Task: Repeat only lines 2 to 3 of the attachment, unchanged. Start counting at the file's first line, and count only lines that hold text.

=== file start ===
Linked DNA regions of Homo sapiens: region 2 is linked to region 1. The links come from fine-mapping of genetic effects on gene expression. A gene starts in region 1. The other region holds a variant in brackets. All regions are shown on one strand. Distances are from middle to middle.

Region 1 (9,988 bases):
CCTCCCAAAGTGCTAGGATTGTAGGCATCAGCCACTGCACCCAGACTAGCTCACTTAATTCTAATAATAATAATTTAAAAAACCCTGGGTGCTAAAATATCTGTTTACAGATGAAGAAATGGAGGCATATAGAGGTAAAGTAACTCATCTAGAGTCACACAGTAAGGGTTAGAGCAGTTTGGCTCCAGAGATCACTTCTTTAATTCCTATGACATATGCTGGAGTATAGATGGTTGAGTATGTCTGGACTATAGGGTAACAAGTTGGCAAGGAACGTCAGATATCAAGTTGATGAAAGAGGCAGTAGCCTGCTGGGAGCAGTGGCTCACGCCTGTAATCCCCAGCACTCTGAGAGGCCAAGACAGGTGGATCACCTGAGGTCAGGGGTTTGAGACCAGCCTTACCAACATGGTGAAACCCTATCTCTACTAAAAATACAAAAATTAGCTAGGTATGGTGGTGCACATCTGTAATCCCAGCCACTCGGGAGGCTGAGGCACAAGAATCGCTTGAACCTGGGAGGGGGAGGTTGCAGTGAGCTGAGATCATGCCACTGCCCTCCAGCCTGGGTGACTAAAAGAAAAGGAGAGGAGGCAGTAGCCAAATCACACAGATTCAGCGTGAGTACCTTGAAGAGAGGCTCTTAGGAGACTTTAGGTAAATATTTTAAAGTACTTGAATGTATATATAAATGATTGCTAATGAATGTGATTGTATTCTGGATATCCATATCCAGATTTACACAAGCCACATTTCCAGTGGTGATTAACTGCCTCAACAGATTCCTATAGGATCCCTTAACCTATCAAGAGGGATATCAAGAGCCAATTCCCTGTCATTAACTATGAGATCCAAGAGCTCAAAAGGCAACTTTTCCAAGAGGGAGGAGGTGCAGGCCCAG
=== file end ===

Region 1 (9,988 bases):
CCTCCCAAAGTGCTAGGATTGTAGGCATCAGCCACTGCACCCAGACTAGCTCACTTAATTCTAATAATAATAATTTAAAAAACCCTGGGTGCTAAAATATCTGTTTACAGATGAAGAAATGGAGGCATATAGAGGTAAAGTAACTCATCTAGAGTCACACAGTAAGGGTTAGAGCAGTTTGGCTCCAGAGATCACTTCTTTAATTCCTATGACATATGCTGGAGTATAGATGGTTGAGTATGTCTGGACTATAGGGTAACAAGTTGGCAAGGAACGTCAGATATCAAGTTGATGAAAGAGGCAGTAGCCTGCTGGGAGCAGTGGCTCACGCCTGTAATCCCCAGCACTCTGAGAGGCCAAGACAGGTGGATCACCTGAGGTCAGGGGTTTGAGACCAGCCTTACCAACATGGTGAAACCCTATCTCTACTAAAAATACAAAAATTAGCTAGGTATGGTGGTGCACATCTGTAATCCCAGCCACTCGGGAGGCTGAGGCACAAGAATCGCTTGAACCTGGGAGGGGGAGGTTGCAGTGAGCTGAGATCATGCCACTGCCCTCCAGCCTGGGTGACTAAAAGAAAAGGAGAGGAGGCAGTAGCCAAATCACACAGATTCAGCGTGAGTACCTTGAAGAGAGGCTCTTAGGAGACTTTAGGTAAATATTTTAAAGTACTTGAATGTATATATAAATGATTGCTAATGAATGTGATTGTATTCTGGATATCCATATCCAGATTTACACAAGCCACATTTCCAGTGGTGATTAACTGCCTCAACAGATTCCTATAGGATCCCTTAACCTATCAAGAGGGATATCAAGAGCCAATTCCCTGTCATTAACTATGAGATCCAAGAGCTCAAAAGGCAACTTTTCCAAGAGGGAGGAGGTGCAGGCCCAG